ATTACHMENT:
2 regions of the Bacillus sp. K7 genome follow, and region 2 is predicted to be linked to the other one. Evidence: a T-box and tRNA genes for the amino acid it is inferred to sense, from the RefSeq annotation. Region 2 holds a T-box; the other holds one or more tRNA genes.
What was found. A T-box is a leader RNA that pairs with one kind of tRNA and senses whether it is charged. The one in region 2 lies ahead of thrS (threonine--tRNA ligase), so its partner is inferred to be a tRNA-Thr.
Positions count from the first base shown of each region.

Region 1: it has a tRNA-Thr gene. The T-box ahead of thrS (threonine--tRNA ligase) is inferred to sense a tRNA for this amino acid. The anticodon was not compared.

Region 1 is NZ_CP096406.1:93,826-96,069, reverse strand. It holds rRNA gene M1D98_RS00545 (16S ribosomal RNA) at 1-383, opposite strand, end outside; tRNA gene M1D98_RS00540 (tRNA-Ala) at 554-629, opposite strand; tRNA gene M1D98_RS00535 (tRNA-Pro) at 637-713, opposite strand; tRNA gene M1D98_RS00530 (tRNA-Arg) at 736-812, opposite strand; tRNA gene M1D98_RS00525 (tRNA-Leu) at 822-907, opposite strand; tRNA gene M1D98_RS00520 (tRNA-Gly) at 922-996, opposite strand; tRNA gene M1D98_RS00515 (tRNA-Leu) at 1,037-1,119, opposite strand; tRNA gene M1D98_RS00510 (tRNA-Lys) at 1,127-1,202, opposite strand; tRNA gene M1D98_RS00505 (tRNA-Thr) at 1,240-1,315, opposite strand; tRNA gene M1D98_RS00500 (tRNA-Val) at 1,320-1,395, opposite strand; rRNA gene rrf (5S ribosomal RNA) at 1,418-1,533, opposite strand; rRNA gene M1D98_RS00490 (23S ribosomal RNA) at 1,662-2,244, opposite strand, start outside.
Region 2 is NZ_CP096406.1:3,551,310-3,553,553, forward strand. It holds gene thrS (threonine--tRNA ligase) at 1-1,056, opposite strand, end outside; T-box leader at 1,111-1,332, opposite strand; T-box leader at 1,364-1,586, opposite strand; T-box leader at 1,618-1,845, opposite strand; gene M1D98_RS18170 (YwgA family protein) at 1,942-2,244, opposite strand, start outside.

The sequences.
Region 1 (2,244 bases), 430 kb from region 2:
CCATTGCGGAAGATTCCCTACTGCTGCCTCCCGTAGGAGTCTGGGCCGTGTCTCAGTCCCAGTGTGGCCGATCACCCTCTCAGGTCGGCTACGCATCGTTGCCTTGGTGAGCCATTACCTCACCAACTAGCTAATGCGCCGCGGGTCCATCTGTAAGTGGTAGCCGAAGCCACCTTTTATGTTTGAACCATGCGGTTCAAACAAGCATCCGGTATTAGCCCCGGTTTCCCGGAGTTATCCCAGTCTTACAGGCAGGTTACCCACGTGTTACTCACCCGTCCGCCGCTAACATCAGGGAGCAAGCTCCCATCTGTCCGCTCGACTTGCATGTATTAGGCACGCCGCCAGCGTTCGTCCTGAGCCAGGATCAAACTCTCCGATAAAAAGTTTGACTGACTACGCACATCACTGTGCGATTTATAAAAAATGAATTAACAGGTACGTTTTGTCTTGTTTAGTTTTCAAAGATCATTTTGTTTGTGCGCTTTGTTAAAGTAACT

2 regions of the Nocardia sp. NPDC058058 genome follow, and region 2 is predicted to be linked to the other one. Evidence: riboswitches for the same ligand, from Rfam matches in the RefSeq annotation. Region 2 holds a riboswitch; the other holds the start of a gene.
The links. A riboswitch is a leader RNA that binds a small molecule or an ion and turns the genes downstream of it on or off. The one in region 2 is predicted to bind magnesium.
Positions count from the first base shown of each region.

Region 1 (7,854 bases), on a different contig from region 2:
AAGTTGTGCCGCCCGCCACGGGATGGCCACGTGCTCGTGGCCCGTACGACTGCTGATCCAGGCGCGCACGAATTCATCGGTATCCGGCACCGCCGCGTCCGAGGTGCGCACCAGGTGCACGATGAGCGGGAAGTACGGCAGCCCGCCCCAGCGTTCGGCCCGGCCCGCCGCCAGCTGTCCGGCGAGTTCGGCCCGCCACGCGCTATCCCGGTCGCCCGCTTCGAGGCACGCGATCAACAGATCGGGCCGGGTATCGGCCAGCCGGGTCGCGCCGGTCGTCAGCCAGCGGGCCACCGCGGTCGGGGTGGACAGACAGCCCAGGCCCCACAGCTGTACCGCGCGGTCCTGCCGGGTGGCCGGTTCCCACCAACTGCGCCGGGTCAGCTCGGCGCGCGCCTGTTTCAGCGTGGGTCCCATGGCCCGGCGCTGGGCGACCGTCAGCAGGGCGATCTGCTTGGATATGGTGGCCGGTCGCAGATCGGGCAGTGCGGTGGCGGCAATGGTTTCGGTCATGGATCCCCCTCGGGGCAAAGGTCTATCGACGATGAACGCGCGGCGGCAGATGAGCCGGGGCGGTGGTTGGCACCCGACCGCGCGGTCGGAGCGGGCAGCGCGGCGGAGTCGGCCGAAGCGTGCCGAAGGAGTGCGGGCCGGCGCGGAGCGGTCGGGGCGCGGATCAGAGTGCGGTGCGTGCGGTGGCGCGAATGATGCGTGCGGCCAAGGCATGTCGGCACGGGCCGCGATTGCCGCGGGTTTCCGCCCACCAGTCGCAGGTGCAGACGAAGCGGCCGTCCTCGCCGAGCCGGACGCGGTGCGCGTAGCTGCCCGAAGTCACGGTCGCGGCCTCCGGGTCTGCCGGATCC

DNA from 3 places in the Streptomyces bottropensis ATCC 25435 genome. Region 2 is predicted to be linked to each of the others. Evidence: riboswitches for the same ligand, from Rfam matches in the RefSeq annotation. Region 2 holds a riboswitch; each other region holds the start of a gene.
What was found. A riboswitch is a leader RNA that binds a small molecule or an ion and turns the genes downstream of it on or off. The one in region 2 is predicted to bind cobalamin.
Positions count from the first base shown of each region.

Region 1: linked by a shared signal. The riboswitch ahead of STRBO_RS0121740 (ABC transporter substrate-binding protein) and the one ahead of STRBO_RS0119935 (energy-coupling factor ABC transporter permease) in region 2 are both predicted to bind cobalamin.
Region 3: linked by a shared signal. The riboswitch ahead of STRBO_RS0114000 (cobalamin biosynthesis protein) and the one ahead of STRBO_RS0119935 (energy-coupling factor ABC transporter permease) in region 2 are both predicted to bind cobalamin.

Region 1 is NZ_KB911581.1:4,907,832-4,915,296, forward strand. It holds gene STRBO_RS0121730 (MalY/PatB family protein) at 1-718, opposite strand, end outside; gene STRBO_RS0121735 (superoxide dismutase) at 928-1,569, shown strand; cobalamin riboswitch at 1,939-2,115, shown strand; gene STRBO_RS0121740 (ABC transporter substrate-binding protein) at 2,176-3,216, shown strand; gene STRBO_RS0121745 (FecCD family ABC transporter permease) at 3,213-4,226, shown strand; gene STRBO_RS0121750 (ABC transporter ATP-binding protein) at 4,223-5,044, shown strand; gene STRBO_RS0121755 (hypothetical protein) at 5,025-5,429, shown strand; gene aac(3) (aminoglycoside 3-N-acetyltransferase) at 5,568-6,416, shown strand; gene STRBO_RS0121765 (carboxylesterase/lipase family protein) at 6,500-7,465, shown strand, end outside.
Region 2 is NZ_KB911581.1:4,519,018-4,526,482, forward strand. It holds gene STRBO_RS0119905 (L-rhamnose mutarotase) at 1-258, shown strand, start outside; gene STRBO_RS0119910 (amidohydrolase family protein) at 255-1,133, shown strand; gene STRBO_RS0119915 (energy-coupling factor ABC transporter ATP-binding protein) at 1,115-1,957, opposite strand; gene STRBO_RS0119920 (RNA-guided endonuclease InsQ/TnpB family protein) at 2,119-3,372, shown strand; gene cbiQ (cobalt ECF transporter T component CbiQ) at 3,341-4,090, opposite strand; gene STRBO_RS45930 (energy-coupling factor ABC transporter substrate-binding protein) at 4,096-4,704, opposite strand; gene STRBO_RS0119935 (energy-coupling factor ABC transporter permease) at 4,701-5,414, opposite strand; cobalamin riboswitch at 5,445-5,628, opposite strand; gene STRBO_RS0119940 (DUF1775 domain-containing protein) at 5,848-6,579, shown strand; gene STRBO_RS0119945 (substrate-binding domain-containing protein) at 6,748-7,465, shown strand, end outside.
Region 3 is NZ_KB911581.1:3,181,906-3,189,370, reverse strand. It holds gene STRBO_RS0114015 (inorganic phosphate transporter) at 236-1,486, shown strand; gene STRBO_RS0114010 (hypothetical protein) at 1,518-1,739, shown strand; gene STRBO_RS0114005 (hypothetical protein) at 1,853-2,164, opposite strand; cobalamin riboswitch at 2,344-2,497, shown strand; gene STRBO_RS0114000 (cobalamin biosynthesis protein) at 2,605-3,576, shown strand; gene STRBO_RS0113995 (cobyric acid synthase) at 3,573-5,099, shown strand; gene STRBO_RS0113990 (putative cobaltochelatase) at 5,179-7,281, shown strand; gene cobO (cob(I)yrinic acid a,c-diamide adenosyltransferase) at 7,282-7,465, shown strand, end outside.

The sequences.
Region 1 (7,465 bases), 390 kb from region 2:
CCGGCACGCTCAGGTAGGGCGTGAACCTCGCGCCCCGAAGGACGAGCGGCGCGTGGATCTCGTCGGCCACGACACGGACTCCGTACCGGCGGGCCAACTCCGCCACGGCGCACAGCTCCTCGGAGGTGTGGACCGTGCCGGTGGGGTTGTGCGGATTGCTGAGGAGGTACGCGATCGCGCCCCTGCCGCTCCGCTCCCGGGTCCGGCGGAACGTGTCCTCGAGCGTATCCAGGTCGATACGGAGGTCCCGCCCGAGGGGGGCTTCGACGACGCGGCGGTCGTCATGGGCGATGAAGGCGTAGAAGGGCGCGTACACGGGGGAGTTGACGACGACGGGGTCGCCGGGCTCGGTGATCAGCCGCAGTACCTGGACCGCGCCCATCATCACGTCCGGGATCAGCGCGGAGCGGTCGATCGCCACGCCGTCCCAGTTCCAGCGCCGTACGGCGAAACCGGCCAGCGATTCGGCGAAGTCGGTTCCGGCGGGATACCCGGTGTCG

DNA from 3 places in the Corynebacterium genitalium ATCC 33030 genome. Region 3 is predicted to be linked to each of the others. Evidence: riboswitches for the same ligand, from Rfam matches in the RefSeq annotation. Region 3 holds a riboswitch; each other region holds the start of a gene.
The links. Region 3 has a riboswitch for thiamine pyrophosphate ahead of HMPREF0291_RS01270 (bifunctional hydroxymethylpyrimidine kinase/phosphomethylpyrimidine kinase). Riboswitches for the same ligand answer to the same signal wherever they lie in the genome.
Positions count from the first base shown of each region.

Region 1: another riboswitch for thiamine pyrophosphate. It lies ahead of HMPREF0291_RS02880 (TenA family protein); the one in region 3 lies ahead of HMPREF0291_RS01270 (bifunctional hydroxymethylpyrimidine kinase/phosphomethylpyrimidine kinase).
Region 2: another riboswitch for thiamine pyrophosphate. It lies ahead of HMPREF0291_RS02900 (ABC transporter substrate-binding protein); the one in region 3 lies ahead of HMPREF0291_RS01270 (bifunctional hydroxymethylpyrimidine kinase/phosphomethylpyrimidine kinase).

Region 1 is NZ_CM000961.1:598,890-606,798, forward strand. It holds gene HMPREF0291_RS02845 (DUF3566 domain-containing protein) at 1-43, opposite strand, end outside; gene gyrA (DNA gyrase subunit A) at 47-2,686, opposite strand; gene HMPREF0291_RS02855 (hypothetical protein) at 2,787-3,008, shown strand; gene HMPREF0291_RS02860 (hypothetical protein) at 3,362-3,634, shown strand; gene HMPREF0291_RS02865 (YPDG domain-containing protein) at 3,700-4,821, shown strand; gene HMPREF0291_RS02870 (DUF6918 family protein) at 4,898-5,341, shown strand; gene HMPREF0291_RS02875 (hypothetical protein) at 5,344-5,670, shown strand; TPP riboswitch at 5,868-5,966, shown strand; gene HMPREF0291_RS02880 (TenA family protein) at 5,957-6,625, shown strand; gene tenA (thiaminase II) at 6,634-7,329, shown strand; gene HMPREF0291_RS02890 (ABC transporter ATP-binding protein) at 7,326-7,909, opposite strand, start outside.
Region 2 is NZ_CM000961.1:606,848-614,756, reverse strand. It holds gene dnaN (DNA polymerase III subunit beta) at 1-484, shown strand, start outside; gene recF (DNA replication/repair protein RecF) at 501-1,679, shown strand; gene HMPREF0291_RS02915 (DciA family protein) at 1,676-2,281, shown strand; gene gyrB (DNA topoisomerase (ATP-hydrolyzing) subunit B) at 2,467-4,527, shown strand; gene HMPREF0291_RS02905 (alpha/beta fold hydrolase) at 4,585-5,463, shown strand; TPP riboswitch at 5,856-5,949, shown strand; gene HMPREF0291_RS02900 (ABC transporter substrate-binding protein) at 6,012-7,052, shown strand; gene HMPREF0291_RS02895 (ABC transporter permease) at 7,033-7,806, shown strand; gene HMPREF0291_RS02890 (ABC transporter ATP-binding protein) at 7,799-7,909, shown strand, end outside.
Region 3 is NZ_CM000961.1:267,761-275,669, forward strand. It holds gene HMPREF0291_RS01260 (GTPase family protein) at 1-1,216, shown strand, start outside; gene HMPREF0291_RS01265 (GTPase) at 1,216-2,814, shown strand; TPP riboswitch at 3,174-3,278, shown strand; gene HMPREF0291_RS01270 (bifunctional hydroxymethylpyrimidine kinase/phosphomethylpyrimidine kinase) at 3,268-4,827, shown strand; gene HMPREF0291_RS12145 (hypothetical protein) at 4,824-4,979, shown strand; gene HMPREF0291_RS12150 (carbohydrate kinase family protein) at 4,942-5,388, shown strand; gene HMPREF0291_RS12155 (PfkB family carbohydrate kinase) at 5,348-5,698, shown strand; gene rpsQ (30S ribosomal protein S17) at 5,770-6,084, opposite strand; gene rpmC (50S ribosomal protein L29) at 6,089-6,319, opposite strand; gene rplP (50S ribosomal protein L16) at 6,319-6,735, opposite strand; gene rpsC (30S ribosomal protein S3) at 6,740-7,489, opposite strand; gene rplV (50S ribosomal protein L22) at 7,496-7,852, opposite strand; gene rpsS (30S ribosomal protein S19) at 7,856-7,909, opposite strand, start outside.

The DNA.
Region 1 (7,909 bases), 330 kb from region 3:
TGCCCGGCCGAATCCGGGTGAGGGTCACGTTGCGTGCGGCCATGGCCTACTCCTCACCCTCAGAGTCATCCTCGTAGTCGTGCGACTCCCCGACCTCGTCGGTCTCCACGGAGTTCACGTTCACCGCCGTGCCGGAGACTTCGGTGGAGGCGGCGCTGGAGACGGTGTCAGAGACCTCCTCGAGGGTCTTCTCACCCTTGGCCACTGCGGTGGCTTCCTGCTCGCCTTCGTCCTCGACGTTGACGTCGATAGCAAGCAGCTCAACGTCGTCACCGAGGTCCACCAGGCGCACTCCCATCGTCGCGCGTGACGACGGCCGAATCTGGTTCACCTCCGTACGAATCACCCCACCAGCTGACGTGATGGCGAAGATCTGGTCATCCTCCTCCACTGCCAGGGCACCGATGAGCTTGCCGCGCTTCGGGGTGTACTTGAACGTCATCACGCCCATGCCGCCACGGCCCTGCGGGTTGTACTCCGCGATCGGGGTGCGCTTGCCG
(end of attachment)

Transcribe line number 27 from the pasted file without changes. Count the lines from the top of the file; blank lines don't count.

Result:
The links. Region 3 has a riboswitch for thiamine pyrophosphate ahead of HMPREF0291_RS01270 (bifunctional hydroxymethylpyrimidine kinase/phosphomethylpyrimidine kinase). Riboswitches for the same ligand answer to the same signal wherever they lie in the genome.